New asylum seeker controversy strains Australia-Indonesia relations
Reports that the Australian navy added three passengers to an asylum seeker boat turned back to Indonesia have threatened to further damage already strained relationships
Reports that the Australian navy added three passengers to an asylum seeker boat turned back to Indonesia have threatened to further damage already strained relationships between the countries over Australia’s tough policies to deter boat arrivals.
The crew of an asylum seeker boat found on an Indonesian island told Indonesian authorities that Australian border control officials added an Indonesian sailor and two asylum seekers from Nepal or Albania to the boat before it was turned back from waters near the Australian island territory of Ashmore Reef on Sunday, Agus Barnas, spokesman for Indonesia’s co-ordinating Ministry for Politics, Law and Security, said on Wednesday.
Australia’s Border Protection Minister Scott Morrison refused to comment on the crew’s allegations, maintaining his government’s policy of keeping such operations against people smuggling secret.
If true, opposition lawmakers argue that the transfer of foreigners to another boat amounted to an escalation of Australia’s border protection policies of turning back boats that Indonesia complains breach its national sovereignty.
Indonesian Foreign Minister Marty Natalegawa said that if confirmed, “this is a very serious development.”
Speaking in the sidelines of an international leaders’ summit on the resort island of Bali, Natalegawa said he had been informed that the three passengers had been added to 18 asylum seekers aboard the returned boat.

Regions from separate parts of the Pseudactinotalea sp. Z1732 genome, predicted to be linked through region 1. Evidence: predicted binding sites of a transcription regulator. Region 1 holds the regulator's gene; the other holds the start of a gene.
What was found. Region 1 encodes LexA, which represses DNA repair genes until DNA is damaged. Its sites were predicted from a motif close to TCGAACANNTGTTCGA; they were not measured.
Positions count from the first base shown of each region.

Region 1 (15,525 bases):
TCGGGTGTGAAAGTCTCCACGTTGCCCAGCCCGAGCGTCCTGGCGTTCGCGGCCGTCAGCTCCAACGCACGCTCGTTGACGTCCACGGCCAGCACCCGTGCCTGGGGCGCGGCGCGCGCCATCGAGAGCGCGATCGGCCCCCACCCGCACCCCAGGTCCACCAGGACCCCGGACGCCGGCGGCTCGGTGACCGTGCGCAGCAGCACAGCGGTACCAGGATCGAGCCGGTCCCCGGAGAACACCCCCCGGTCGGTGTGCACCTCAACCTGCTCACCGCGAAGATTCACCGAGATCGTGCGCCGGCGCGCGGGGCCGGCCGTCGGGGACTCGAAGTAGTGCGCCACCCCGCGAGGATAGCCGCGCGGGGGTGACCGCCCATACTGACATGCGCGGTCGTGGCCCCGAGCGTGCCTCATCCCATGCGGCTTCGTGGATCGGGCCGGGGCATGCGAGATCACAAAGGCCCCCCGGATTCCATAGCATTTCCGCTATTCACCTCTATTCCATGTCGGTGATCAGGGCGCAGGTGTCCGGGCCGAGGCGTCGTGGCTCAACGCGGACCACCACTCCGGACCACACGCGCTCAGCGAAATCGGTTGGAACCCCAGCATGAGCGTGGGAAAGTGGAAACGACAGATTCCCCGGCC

Australian National University expert on foreign relations, William Maley, said Australia might have broken its own people-smuggling laws if the additional passengers had been added in Australian waters.
“There may be crucial distinction between, on the one hand, simply pushing back a boat which has appeared at the Australian maritime border, and on the other hand taking people who have been within Australian jurisdiction and placing them on a boat and sending them back,” Maley told Australian Broadcasting Corporation.
“Because arguably the latter falls within the definition of people smuggling, and there it might well be that those at sea, and those who have been involved in organising or facilitating that activity – which could of course go right up to the top level of the government – have committed a criminal offence,” he said.
Bilateral ties are already strained. Indonesia recalled its ambassador from Canberra, downgraded relations with Australia and suspended co-operation on people smuggling last November following outrage over reported Australian phone-tapping of President Susilo Bambang Yudhoyono, his wife and eight Indonesian ministers and officials in 2009.
With the ambassador yet to return, Yudhoyono offered Prime Minister Tony Abbott an olive branch by inviting him to attend the Bali summit this week and their first face-to-face meeting since the diplomatic spat.
But last Friday, Abbott declined the invitation, citing last-minute work commitments on his first annual budget. Opposition lawmakers and the media say Abbott did not want to be in Indonesia when the latest asylum seeker controversy erupted.
Abbott phoned Yudhoyono on Tuesday and the two leaders discussed potential dates for a face-to-face meeting as early as June.